Now one would have thought someone would have used these quotes to merely demonstrate the horrible state that Saudi is in, to highlight how much misogyny women themselves have internalized. But oh no, he apparently thinks this supports his “argument” in some way, while it merely demonstrates the dire need of addressing the misogyny.

Whether or not women have the right to choice that men already have is not open to debate. Period. I find it quite baffling that a person with half a brain would have any difficulty in grasping this exceedingly simply premise, you don’t have to be a feminist to know that. You have to a total misogynist douchebag to not only remain oblivious to it, but also defend the oppressive laws that refuses to grant women the choice that they already should have.

What is most baffling is how Guardian thought it was somehow a good idea to publish this drivel. This is cultural relativism at it’s worst, and giving a person platform to spew his half-brained apologist nonsense is a massive fail of some basic journalist ethics on your part, let alone a massive fall in your credibility. Sort your shit out, pretty please. Being the “liberal” variant of Fox News or Daily Mail is not a good way to stand up against prejudice against Muslims or racism. To quote Nietzsche here: “He who fights with monsters should look to it that he himself does not become a monster.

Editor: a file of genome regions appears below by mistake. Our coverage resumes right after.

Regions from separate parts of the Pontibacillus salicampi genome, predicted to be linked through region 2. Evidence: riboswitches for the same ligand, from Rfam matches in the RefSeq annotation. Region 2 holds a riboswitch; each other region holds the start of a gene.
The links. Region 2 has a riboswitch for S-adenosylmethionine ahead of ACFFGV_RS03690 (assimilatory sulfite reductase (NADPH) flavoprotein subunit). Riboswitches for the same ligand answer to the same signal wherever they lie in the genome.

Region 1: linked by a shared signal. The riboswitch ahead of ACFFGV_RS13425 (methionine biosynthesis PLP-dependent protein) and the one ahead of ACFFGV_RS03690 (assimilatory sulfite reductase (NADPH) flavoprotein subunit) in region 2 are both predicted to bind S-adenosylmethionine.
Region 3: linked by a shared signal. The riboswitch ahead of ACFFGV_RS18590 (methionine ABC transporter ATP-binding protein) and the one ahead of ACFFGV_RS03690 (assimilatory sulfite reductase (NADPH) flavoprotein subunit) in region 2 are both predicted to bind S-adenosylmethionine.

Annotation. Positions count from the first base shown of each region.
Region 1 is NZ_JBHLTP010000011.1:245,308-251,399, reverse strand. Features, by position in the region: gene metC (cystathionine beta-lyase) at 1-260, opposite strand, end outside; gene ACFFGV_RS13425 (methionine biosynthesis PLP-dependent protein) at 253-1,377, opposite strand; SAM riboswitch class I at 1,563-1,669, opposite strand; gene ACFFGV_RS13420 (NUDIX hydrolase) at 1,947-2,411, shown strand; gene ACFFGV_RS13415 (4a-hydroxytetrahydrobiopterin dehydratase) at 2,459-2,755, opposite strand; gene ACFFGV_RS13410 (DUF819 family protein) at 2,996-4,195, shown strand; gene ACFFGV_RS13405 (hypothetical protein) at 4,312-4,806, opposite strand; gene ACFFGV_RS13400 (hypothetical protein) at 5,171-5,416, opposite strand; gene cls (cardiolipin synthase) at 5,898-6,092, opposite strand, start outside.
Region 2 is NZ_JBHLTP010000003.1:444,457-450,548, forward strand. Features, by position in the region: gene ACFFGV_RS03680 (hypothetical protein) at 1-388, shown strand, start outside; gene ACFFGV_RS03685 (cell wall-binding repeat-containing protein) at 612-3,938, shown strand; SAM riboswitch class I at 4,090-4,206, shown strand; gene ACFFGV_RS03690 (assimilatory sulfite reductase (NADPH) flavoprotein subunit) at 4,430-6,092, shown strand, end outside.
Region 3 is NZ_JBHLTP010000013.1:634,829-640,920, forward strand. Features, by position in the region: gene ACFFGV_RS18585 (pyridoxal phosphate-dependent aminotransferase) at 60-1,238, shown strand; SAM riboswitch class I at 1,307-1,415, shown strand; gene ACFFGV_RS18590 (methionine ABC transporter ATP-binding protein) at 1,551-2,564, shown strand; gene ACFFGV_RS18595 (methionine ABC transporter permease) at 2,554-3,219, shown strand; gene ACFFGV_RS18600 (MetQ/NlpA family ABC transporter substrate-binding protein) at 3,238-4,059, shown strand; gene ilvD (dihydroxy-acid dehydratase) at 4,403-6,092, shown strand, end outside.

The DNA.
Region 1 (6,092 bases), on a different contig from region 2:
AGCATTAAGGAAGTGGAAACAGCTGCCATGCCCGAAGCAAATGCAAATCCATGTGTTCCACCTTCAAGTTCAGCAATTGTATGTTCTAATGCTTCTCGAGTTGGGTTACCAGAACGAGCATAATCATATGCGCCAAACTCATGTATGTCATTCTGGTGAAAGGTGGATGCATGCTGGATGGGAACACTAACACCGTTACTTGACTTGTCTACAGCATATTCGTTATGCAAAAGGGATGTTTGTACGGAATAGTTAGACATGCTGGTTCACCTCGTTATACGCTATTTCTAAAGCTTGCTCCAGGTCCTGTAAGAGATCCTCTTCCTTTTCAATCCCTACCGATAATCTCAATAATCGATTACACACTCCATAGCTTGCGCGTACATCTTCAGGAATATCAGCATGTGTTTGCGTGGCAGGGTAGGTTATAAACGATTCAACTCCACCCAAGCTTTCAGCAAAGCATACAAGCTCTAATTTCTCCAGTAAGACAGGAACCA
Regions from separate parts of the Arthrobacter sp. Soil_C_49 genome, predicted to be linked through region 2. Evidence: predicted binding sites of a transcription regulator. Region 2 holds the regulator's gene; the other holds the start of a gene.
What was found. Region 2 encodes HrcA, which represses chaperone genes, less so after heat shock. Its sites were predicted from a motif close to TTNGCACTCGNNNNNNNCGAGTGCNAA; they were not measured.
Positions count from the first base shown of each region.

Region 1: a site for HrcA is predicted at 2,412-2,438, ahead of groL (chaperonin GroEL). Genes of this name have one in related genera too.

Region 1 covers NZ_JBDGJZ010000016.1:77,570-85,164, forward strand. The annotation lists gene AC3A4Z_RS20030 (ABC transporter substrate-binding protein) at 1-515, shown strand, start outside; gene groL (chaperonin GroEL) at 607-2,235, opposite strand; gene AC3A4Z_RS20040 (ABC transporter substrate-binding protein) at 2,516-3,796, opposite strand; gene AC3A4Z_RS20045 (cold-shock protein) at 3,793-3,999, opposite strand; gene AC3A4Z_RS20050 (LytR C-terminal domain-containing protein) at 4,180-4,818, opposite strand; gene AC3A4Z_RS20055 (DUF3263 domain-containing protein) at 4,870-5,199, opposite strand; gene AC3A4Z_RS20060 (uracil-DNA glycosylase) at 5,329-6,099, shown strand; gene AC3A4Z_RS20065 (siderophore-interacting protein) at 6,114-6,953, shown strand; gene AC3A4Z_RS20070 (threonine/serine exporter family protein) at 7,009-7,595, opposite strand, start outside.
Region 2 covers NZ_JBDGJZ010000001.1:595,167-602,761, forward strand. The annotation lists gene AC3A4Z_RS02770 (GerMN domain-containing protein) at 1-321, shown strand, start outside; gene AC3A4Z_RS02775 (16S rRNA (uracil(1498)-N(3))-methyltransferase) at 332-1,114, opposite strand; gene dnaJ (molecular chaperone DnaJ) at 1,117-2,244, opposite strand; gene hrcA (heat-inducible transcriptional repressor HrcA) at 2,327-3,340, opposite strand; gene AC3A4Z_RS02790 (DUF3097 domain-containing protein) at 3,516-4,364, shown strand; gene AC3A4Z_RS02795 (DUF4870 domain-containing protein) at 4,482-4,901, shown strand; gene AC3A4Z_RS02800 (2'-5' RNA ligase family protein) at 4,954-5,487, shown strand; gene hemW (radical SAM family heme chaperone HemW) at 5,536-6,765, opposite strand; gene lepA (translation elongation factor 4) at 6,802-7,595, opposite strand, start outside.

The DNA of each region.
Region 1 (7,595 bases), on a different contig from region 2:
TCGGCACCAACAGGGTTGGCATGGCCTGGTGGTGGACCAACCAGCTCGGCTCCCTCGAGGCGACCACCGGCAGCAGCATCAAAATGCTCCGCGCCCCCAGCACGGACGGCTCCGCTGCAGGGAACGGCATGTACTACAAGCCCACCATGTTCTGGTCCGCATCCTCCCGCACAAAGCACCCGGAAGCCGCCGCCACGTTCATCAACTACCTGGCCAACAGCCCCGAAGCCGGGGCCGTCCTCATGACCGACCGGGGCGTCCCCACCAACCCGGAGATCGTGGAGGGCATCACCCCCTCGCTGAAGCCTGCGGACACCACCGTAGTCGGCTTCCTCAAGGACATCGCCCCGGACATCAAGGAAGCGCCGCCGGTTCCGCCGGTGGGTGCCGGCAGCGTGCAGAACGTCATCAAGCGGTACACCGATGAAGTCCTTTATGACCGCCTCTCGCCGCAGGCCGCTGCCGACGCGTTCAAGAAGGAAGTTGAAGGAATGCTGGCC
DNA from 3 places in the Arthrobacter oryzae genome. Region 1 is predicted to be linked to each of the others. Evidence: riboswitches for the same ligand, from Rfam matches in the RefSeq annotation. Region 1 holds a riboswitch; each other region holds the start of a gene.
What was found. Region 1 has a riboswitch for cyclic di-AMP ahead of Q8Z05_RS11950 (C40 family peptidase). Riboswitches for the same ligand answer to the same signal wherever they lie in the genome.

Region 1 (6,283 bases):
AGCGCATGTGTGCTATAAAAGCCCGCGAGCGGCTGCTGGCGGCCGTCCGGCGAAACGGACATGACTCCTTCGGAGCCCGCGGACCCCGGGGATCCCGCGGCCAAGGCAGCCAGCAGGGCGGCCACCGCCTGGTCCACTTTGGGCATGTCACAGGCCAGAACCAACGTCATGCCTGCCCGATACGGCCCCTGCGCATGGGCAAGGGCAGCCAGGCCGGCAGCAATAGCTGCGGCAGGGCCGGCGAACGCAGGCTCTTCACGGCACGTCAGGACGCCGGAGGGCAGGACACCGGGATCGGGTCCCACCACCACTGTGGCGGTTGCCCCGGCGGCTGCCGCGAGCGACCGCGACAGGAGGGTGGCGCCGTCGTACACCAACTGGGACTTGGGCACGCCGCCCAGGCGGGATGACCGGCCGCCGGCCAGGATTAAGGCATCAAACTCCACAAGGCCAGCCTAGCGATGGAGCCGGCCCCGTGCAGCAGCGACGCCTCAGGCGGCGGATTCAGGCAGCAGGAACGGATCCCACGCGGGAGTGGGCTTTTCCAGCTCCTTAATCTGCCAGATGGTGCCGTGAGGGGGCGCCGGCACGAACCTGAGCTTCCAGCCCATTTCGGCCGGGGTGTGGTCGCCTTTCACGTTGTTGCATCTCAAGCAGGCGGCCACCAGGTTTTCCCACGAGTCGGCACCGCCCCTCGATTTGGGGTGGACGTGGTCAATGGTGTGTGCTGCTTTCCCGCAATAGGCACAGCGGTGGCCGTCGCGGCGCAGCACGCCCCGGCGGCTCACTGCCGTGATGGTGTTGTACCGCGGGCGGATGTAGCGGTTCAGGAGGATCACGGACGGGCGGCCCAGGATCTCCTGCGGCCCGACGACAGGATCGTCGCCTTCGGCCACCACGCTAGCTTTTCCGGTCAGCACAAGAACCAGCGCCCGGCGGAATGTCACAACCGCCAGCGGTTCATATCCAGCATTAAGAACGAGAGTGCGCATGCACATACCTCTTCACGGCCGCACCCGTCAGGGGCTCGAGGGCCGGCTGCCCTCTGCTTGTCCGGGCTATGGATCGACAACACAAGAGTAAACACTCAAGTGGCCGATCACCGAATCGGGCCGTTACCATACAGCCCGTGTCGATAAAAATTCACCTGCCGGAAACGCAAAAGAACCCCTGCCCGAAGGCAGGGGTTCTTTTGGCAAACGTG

Women”s rights are human rights, and not a matter of debate. If you stand against it, or promote views that stands against it, then you’ve lost perspective (to put it mildly), regardless of your “intentions“.  Get that into your thick skulls please. Thank you very much.

14 responses to “An Open letter to Guardian

  1. Great post. I was just sickened by the article.
    I totally agree with you about internalized misogyny. Oftentimes women are the biggest supporters of patriarchy and the oppressors of other women themselves – out of fear, fear of the unknown, fear of harnessing their own empowerment, out of not knowing any better….etc.
    One of my favorite quotes is: ““What woman here is so enamored of her own oppression that she cannot see her heel print upon another woman’s face?”~ Audre Lorde”
    Recently I also read that in Saudi Arabia, rape VICTIMS can be charged for their rapes. Unbelievable. Victim-blaming runs deep.

  2. Also, here he is on a conservative website saying that Saudi women won’t want the right to drive because of their neurologically determined irrationality. Note he also conforms to the line of the publication here and implies he would like for Saudi women to feel differently but it will be a long struggle to bring them round. Such a cultural imperialist!